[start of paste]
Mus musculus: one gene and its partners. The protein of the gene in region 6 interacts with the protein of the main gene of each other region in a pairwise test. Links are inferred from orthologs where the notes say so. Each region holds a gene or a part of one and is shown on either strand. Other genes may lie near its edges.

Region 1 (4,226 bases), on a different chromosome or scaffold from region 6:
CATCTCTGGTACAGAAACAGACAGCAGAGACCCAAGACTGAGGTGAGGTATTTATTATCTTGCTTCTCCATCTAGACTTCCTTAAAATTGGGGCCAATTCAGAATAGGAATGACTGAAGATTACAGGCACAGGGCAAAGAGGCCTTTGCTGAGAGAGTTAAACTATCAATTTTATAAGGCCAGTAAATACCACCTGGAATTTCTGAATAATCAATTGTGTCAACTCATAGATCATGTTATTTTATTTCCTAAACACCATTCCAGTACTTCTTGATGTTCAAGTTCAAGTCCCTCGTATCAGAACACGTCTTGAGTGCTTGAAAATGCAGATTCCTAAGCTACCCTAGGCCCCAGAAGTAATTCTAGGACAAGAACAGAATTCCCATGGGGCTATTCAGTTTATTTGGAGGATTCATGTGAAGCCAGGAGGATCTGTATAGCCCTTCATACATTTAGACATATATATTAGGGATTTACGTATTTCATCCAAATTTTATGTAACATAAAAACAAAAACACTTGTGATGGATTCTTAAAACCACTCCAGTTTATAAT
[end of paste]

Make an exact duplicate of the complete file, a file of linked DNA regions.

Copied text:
Mus musculus: one gene and its partners. The protein of the gene in region 6 interacts with the protein of the main gene of each other region in a pairwise test. Links are inferred from orthologs where the notes say so. Each region holds a gene or a part of one and is shown on either strand. Other genes may lie near its edges.

Region 1 (4,226 bases), on a different chromosome or scaffold from region 6:
CATCTCTGGTACAGAAACAGACAGCAGAGACCCAAGACTGAGGTGAGGTATTTATTATCTTGCTTCTCCATCTAGACTTCCTTAAAATTGGGGCCAATTCAGAATAGGAATGACTGAAGATTACAGGCACAGGGCAAAGAGGCCTTTGCTGAGAGAGTTAAACTATCAATTTTATAAGGCCAGTAAATACCACCTGGAATTTCTGAATAATCAATTGTGTCAACTCATAGATCATGTTATTTTATTTCCTAAACACCATTCCAGTACTTCTTGATGTTCAAGTTCAAGTCCCTCGTATCAGAACACGTCTTGAGTGCTTGAAAATGCAGATTCCTAAGCTACCCTAGGCCCCAGAAGTAATTCTAGGACAAGAACAGAATTCCCATGGGGCTATTCAGTTTATTTGGAGGATTCATGTGAAGCCAGGAGGATCTGTATAGCCCTTCATACATTTAGACATATATATTAGGGATTTACGTATTTCATCCAAATTTTATGTAACATAAAAACAAAAACACTTGTGATGGATTCTTAAAACCACTCCAGTTTATAAT